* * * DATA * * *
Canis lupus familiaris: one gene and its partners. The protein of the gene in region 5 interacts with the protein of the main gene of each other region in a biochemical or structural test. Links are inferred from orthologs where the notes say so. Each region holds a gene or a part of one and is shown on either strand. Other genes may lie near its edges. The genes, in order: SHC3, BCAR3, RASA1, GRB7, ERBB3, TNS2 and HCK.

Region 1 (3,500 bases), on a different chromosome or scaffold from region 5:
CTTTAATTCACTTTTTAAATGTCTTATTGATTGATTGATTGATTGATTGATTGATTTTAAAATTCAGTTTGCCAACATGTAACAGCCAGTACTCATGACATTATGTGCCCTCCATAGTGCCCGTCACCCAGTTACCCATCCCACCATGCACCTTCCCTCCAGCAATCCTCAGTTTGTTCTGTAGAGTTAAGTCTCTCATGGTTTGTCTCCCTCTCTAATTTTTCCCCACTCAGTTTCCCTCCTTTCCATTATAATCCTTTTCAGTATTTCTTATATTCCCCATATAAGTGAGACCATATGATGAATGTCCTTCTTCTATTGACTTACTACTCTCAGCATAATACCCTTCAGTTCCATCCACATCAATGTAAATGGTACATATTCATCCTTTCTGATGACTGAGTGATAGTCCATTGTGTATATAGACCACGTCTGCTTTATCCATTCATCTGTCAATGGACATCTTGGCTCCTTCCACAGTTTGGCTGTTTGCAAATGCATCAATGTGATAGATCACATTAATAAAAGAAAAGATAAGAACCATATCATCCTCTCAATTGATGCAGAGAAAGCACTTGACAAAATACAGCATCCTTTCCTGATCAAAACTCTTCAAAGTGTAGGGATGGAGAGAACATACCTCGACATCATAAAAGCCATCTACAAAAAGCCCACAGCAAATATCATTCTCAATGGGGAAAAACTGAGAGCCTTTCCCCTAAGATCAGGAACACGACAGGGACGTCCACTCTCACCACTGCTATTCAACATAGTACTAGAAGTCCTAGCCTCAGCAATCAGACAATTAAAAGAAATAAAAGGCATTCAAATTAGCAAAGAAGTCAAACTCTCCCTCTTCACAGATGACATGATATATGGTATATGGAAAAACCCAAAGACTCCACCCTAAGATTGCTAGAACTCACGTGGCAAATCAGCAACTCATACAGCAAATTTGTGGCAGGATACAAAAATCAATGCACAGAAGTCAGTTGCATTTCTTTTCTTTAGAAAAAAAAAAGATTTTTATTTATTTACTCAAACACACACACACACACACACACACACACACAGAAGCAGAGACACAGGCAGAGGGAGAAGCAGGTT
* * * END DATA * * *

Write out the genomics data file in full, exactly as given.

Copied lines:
Canis lupus familiaris: one gene and its partners. The protein of the gene in region 5 interacts with the protein of the main gene of each other region in a biochemical or structural test. Links are inferred from orthologs where the notes say so. Each region holds a gene or a part of one and is shown on either strand. Other genes may lie near its edges. The genes, in order: SHC3, BCAR3, RASA1, GRB7, ERBB3, TNS2 and HCK.

Region 1 (3,500 bases), on a different chromosome or scaffold from region 5:
CTTTAATTCACTTTTTAAATGTCTTATTGATTGATTGATTGATTGATTGATTGATTTTAAAATTCAGTTTGCCAACATGTAACAGCCAGTACTCATGACATTATGTGCCCTCCATAGTGCCCGTCACCCAGTTACCCATCCCACCATGCACCTTCCCTCCAGCAATCCTCAGTTTGTTCTGTAGAGTTAAGTCTCTCATGGTTTGTCTCCCTCTCTAATTTTTCCCCACTCAGTTTCCCTCCTTTCCATTATAATCCTTTTCAGTATTTCTTATATTCCCCATATAAGTGAGACCATATGATGAATGTCCTTCTTCTATTGACTTACTACTCTCAGCATAATACCCTTCAGTTCCATCCACATCAATGTAAATGGTACATATTCATCCTTTCTGATGACTGAGTGATAGTCCATTGTGTATATAGACCACGTCTGCTTTATCCATTCATCTGTCAATGGACATCTTGGCTCCTTCCACAGTTTGGCTGTTTGCAAATGCATCAATGTGATAGATCACATTAATAAAAGAAAAGATAAGAACCATATCATCCTCTCAATTGATGCAGAGAAAGCACTTGACAAAATACAGCATCCTTTCCTGATCAAAACTCTTCAAAGTGTAGGGATGGAGAGAACATACCTCGACATCATAAAAGCCATCTACAAAAAGCCCACAGCAAATATCATTCTCAATGGGGAAAAACTGAGAGCCTTTCCCCTAAGATCAGGAACACGACAGGGACGTCCACTCTCACCACTGCTATTCAACATAGTACTAGAAGTCCTAGCCTCAGCAATCAGACAATTAAAAGAAATAAAAGGCATTCAAATTAGCAAAGAAGTCAAACTCTCCCTCTTCACAGATGACATGATATATGGTATATGGAAAAACCCAAAGACTCCACCCTAAGATTGCTAGAACTCACGTGGCAAATCAGCAACTCATACAGCAAATTTGTGGCAGGATACAAAAATCAATGCACAGAAGTCAGTTGCATTTCTTTTCTTTAGAAAAAAAAAAGATTTTTATTTATTTACTCAAACACACACACACACACACACACACACACACAGAAGCAGAGACACAGGCAGAGGGAGAAGCAGGTT